Florida Aquarium adds invasive pythons to wetlands exhibit
TAMPA - If you’re going to accurately represent Florida wildlife in 2013, you can’t forget about the giant snakes. That’s why the Florida Aquarium has added a pair of 14-foot-long Burmese pythons to its revamped wetlands exhibit, which opened to the public today. The snakes are housed alongside the aquarium’s gators, otters, free-flying birds and other native Florida wildlife in the newly renamed Florida Wetlands Trail, developed through a partnership with the Florida Park Service.The aquarium hopes the pythons will raise awareness about the invasive species, which is native to South Asia, and has been wreaking havoc on South Florida’s ecosystem for several years. The population of invasive pythons in the Everglades is approaching an estimated 150,000 snakes. The first-floor exhibit underneath the aquarium’s iconic dome has been updated with wooden navigational signs, maps and other details to give it the feel of a state park. A new ranger station will allow guests to have up-close encounters with some of the animals, the aquarium said. “This impressive trail invites guests to rediscover adventure as well as learn more about the native and invasive species in the Florida wetlands,” said Thom Stork, president and CEO of The Florida Aquarium. “As is true with everything we do, education is a major part of this new trail. Learning about our wetlands, the animals that live there and what we can do to protect them and the ecosystem was a key piece in designing this trial.” State park rangers provided environmental, historical and cultural information and input to aquarium staff in the development of the new exhibit. The pythons came from a different aquarium, which received the snakes from an owner who kept them as pets, a Florida Aquarium official said. The snakes are believed to be aged in their teens.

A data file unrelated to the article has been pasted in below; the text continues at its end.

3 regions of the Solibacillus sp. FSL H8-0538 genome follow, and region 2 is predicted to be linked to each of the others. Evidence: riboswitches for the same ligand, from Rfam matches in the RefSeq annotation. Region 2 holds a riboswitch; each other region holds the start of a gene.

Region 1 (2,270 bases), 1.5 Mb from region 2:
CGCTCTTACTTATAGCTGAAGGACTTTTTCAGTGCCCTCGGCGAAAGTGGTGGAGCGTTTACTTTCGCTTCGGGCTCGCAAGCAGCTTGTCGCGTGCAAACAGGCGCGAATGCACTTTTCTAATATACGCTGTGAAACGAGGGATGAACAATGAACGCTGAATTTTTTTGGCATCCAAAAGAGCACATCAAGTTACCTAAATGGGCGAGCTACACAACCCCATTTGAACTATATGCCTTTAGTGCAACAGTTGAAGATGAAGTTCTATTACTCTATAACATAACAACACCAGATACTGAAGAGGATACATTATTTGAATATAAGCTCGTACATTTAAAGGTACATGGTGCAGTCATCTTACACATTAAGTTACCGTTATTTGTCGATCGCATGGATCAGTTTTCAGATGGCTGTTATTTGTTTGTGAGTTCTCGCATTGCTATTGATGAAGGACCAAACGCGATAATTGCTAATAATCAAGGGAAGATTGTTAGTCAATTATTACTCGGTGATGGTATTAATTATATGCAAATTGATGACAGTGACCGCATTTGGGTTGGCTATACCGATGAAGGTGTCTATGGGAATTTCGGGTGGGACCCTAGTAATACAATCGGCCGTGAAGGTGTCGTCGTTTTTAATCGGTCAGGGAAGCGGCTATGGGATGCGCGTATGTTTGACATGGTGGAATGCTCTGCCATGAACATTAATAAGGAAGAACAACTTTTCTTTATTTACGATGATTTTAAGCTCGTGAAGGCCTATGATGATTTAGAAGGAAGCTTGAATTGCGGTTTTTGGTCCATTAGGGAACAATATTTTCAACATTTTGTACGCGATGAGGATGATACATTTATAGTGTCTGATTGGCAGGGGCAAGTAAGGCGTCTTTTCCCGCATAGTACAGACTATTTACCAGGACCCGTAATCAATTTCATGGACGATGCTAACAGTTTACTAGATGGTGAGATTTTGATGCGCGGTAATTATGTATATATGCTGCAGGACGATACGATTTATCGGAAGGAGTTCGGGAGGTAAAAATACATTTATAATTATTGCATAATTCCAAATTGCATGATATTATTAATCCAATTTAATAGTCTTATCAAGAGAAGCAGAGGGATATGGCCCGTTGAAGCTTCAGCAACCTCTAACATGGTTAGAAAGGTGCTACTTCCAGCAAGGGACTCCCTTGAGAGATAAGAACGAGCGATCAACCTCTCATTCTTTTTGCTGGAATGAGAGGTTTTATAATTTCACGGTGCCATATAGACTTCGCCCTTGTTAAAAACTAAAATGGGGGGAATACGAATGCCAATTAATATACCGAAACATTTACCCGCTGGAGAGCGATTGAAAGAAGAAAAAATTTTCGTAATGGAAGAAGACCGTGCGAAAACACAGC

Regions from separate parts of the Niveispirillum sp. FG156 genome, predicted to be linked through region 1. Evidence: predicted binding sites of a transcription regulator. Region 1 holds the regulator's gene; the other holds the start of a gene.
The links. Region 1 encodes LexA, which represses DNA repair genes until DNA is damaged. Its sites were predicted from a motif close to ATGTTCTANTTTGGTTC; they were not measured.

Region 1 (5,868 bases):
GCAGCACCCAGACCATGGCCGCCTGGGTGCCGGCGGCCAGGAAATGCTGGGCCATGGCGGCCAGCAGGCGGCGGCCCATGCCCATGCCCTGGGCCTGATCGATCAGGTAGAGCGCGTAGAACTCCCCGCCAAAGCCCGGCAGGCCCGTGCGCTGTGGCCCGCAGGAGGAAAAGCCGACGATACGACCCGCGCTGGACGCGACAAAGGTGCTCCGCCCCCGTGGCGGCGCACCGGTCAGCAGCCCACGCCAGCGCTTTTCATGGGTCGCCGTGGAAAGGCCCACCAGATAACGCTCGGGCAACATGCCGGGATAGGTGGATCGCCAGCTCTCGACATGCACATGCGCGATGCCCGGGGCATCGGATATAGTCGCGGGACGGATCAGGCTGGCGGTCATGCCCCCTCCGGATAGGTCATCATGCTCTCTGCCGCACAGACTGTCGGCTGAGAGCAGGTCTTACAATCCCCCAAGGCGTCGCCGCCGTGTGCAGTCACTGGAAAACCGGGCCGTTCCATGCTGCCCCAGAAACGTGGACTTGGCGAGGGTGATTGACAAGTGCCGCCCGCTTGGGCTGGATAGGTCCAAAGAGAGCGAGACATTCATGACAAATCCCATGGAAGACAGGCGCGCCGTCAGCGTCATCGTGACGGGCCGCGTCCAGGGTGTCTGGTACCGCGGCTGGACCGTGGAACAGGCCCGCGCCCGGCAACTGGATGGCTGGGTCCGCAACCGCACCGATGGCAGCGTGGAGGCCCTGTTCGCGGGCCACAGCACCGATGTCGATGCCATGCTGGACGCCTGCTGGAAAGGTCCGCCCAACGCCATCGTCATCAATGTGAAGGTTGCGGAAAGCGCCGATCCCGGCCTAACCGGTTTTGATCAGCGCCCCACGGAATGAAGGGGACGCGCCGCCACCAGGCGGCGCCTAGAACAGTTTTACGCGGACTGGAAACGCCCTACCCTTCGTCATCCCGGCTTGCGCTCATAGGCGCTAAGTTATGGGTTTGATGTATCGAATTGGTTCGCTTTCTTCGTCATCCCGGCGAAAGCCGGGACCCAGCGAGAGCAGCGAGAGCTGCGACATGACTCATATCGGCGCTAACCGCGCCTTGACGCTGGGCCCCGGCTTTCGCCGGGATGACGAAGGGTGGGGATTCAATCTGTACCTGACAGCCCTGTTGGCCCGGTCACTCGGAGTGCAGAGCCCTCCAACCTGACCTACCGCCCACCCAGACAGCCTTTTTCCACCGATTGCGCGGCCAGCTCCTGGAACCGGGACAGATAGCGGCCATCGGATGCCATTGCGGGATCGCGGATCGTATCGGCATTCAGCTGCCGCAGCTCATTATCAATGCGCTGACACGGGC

Wallaby bounds down Sydney Harbour Bridge; North, South Korea to march as one in Olympics; more in world news